Those who did test did so at private clinics that didn’t share data or produce easily verified uniform results. Mass testing wasn’t even on the table.
Does any of this sound a little familiar? It’s about to get more so.
In 1997 our luck did predictably run out. A single popular male player tested positive at a private clinic and continued to work by showing his partners test forms he’d altered to reflect later dates. Before he was caught, he infected seven of his fellow performers with HIV.
Under mounting pressure from their own attorneys, who could easily visualize the legal and political implications of numerous young people contracting a deadly disease in the workplace, production companies sought some means to address the now-obvious danger to all of us. Universal mandatory testing was reluctantly accepted as the only alternative.
Imagine how much better off we’d all be now if such a program had been adopted all over the U.S. after the first seven cases of COVID-19 had been diagnosed in this country.
Again, our industry had some luck. Right around that time a new test for HIV – the PCR-DNA – that relied on the detection of viral proteins in the bloodstream as opposed to HIV antibodies which took much longer for the body to begin producing – had been recently approved after field trials for general use.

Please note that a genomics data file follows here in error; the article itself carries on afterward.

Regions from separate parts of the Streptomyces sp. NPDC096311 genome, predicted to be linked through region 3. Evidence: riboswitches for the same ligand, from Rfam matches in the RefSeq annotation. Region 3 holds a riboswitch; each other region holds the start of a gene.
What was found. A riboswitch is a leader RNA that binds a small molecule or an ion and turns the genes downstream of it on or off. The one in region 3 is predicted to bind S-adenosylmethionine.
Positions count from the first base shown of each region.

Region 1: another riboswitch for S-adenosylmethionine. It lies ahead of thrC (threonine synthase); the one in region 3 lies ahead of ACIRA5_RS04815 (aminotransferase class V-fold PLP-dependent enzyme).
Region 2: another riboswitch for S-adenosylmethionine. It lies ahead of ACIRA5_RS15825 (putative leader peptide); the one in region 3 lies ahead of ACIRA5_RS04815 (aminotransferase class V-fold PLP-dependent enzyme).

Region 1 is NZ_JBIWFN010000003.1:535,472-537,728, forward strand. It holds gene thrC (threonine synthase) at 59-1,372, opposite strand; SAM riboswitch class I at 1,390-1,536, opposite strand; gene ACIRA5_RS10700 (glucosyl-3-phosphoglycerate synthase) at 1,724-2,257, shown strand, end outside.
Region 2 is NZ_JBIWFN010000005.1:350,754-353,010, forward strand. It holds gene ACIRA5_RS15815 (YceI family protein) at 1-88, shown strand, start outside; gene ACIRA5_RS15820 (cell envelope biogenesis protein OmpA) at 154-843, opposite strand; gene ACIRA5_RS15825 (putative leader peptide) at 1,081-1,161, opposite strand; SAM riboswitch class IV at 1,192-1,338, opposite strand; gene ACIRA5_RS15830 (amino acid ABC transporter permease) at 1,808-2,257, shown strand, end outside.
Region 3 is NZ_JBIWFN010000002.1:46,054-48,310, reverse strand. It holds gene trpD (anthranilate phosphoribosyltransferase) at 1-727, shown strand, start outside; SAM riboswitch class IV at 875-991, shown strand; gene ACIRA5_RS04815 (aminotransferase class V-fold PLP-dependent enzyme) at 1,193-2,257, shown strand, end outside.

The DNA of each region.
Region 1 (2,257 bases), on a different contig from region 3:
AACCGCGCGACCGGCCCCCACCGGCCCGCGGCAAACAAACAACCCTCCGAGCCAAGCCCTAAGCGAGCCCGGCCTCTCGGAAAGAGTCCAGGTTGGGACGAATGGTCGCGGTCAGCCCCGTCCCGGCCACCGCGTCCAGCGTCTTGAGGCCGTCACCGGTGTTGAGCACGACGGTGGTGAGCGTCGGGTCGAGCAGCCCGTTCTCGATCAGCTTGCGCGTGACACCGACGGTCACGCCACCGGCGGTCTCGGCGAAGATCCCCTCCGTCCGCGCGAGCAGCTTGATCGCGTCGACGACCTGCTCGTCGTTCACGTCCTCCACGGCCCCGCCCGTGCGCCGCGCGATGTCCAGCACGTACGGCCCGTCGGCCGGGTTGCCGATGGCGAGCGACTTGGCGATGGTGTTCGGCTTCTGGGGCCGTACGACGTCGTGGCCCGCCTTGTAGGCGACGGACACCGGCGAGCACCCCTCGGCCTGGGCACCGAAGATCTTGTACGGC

Of course, we have effective tests for COVID-19 but just having a test isn’t enough. You have to use it.
It wasn’t easy to get the first PCR-DNA tests either. We had to fight for them the way the tests for COVID-19 have to be fought for now.
In Los Angeles the new test was available only at UCLA hospital. I did ultimately persuade them to give me the PCR-DNA, though “give” isn’t exactly the right word. It cost $280 and my negative results didn’t come back for two weeks.
Clearly this wouldn’t work on a large scale for a highly mobile community with frequent and multiple potentially infectious contacts.
It took determined negotiation on the part of a doctor whose practice included many in our community to convince a local lab to process the tests overnight, generate standardized results and reduce the price to somewhere around sixty dollars. If and only if we could promise the lab forty tests per day on average they could establish a dedicated processing chain to achieve quicker turnarounds at affordable prices.
Imagine the economies of scale that could have been achieved in this country if President-Art-of-the-Deal had sent forth those fired pandemic unit epidemiologists to negotiate similar arrangements in a unified, nationwide effort sixty days ago.
Which is not to suggest that such a massive undertaking would have been easy or universally popular based on our experience.